How long do cats digest food is a question that I usually received from my customers. Some of them are trying to find out a feeding schedule that is as healthy as possible.

The others have cats getting some problems with their digestion. No matter why you have this question, we have some information for you. 

How Long Do Cats Digest Foods?

It takes about 20 hours for food to travel to the cat’s anus.

Their intestine is relatively short, and it may make them get troubles in extracting nutrients from plants. If you have a cat, you can see that she doesn’t chew food, but swallows them.

Cats’ teeth have a unique design that helps them slice meat more efficiently, not vegetables. Besides, in the cat’s stomach, there is a powerful acid that can break down bones and eliminate bacteria. 

How Does Cat Digestive System Work?

What Is Cat’s Digestive System?

A digestive system refers to an organ set that takes responsibility for processing foods that a cat takes in and eliminates solid wastes from her body. It includes the mouth, teeth, salivary glands, esophagus, stomach, intestine, pancreas, liver, and gallbladder. 

How Does Cat Digestive System Work?

The cat digestive system will start working when your pet picks up food with its mouth and starts chewing them. In saliva, there is a type of enzymes that breaks down the food chemically. The process continues with swallowing and a further breakdown of food in the stomach. Then it comes to the absorption of nutrients in the intestines and the elimination of waste. This process is critical not only for providing nutrients but also for maintaining the proper balance of fluid and electrolytes (salts).

If you see that your cat digest foods more slowly than usual, please don’t miss it. Your cat will be “endangered” due to some digestive system disorders. Sounds very new? Let’s figure them out.

Digestive Disorders In Cats

What Is Digestive System Disorder In Cats?

There are many signs of digestive system disorders that can be mentioned: loss of appetite, excessive drooling, dehydration, constipation, vomiting or regurgitation, bleeding, bloating, straining, defecate, shock, and diarrhea. In some cases, your cat may experience abdominal pain by whining, meowing, and abnormal postures (for example, they may be crouching while they Archie their back).

The current condition of your pet tells a lot about her disease, especially about location and nature. For instance, most illnesses in cats usually link with their mouth, teeth, jaw, and sometimes even their esophagus. You can diagnose them through the abnormalities of biting and so on. Whenever you see your cat vomiting, the first thing that you should think of is the inflammation of the lining of the stomach or intestines (gastroenteritis) caused by infection or irritation. Of course, don’t forget other causes, such as kidney disease, a non-digestive condition.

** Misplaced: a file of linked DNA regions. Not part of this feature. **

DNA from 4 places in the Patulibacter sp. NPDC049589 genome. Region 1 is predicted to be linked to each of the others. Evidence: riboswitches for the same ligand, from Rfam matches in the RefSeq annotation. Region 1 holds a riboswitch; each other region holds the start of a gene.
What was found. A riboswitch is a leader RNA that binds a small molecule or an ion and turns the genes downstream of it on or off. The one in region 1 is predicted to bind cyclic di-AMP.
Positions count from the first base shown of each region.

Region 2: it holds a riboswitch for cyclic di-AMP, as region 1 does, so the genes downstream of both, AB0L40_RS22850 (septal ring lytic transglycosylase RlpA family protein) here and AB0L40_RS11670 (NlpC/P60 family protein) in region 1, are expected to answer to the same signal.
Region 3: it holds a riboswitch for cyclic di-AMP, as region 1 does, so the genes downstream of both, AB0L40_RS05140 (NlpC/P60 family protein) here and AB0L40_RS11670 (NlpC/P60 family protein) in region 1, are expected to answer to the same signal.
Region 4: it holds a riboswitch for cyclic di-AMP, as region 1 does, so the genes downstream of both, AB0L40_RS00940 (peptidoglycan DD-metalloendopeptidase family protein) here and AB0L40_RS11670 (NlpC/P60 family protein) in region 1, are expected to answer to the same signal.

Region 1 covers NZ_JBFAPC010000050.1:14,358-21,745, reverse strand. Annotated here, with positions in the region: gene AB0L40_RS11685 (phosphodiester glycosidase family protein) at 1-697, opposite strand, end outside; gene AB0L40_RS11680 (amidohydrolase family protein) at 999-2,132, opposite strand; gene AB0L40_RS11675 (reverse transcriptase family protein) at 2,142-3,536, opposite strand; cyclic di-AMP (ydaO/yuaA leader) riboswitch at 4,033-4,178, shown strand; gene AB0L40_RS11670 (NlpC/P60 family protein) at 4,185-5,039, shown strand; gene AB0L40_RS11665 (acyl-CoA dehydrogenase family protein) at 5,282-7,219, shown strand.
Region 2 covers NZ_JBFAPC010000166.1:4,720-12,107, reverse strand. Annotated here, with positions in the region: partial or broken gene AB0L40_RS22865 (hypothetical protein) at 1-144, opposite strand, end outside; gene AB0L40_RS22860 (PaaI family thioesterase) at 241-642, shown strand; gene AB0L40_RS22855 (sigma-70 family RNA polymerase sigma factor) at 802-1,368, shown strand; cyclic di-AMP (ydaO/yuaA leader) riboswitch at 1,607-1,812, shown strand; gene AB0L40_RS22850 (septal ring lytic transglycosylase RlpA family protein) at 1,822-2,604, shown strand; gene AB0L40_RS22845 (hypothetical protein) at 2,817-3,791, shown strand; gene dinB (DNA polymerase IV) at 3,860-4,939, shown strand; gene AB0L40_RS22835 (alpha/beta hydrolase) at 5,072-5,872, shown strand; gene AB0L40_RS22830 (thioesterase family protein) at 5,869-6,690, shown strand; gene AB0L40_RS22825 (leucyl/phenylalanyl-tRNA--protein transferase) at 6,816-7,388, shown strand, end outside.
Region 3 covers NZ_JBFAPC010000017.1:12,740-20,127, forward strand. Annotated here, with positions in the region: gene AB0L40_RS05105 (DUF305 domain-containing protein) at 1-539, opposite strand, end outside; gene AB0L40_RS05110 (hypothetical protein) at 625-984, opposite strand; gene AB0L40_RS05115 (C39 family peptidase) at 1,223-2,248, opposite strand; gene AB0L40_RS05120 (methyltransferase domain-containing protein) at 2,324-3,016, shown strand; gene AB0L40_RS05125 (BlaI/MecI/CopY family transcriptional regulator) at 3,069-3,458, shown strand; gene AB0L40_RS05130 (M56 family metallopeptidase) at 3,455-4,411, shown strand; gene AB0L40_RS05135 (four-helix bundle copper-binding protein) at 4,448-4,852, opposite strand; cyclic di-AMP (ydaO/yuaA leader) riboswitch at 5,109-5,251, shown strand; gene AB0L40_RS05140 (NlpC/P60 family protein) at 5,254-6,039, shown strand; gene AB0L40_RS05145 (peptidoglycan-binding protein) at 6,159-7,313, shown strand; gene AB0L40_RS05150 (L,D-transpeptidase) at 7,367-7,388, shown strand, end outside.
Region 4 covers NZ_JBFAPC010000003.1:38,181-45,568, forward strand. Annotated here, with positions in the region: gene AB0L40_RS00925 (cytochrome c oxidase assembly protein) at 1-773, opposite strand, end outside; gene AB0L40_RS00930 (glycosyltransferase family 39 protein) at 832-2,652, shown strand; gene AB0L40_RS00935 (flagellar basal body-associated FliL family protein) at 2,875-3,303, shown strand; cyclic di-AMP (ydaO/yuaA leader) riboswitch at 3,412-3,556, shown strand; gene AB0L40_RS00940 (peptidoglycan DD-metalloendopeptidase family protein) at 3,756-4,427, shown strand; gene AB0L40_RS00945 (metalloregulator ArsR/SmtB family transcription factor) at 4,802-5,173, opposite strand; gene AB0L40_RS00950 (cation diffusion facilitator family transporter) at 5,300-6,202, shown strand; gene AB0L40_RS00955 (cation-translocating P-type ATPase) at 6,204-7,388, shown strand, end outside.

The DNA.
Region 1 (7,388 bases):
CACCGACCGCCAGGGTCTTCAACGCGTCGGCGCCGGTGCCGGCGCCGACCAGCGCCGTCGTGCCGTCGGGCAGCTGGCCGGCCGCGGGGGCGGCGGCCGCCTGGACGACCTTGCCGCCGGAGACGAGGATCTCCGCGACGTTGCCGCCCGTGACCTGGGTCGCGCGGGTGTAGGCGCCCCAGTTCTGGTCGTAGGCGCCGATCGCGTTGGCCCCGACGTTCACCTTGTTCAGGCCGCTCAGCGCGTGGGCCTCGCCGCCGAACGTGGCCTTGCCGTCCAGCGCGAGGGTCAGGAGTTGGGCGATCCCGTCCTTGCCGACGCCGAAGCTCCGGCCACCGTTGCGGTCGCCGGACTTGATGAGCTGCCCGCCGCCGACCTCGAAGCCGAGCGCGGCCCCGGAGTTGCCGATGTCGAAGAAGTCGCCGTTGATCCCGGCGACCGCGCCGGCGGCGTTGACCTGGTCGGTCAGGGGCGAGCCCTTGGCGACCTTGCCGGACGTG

Another common sign of digestive system disorders is diarrhea, although it is usually a little bit hard to find out the cause. It requires a lot of care in treating animals with continuing diarrhea, as dehydration and electrolyte (salt) imbalance, which may lead to shock, will happen if they lost a large number of fluids. 

Some Common Digestive Disorders In Cats

Digestive disorders in cats come with a lot of different types. Your cat may eat something that is not for him, or unable to tolerate food, or suffer from infections, or the lack of digestive enzymes. 

So here we will list down some of the most common digestive disorders in cats:

  • Acute gastroenteritis: Usually happens in a short time when your cat eats something spoiled, toxic plants, foods containing internal parasites, and so on.
  • Constipation: Usually happens when your cat has a lack of exercise, essential nutrients, and when he suffers from dehydration. 

Some Treatments For Common Digestive Disorders In Cats

Most of the digestive disorders in cats come from things they eat. So let’s start with their diet. Depending on the symptoms, you can determine the necessary nutritional approaches for them. All of the treatments have the same goal: to alleviate the signs of digestive disorders from your cat (usually vomiting and diarrhea). 

Feed your cat with a diet with highly digestible foods to help prevent irritation to his stomach and intestines, which are extremely sensitive. Moreover, we recommend using a combination of high-soluble and insoluble fiber foods and moderate fat to support proper intestinal function. Finally, make sure that your cat has enough water all the time. 

The Bottom Lines,

So, how long do cats digest foods? The standard time range is 20 hours. If you see more than that amount of time, don’t underestimate it. Your carelessness may kill your fur-baby any time. Read this post, take notes, and keep your cat strong. We will see you later.

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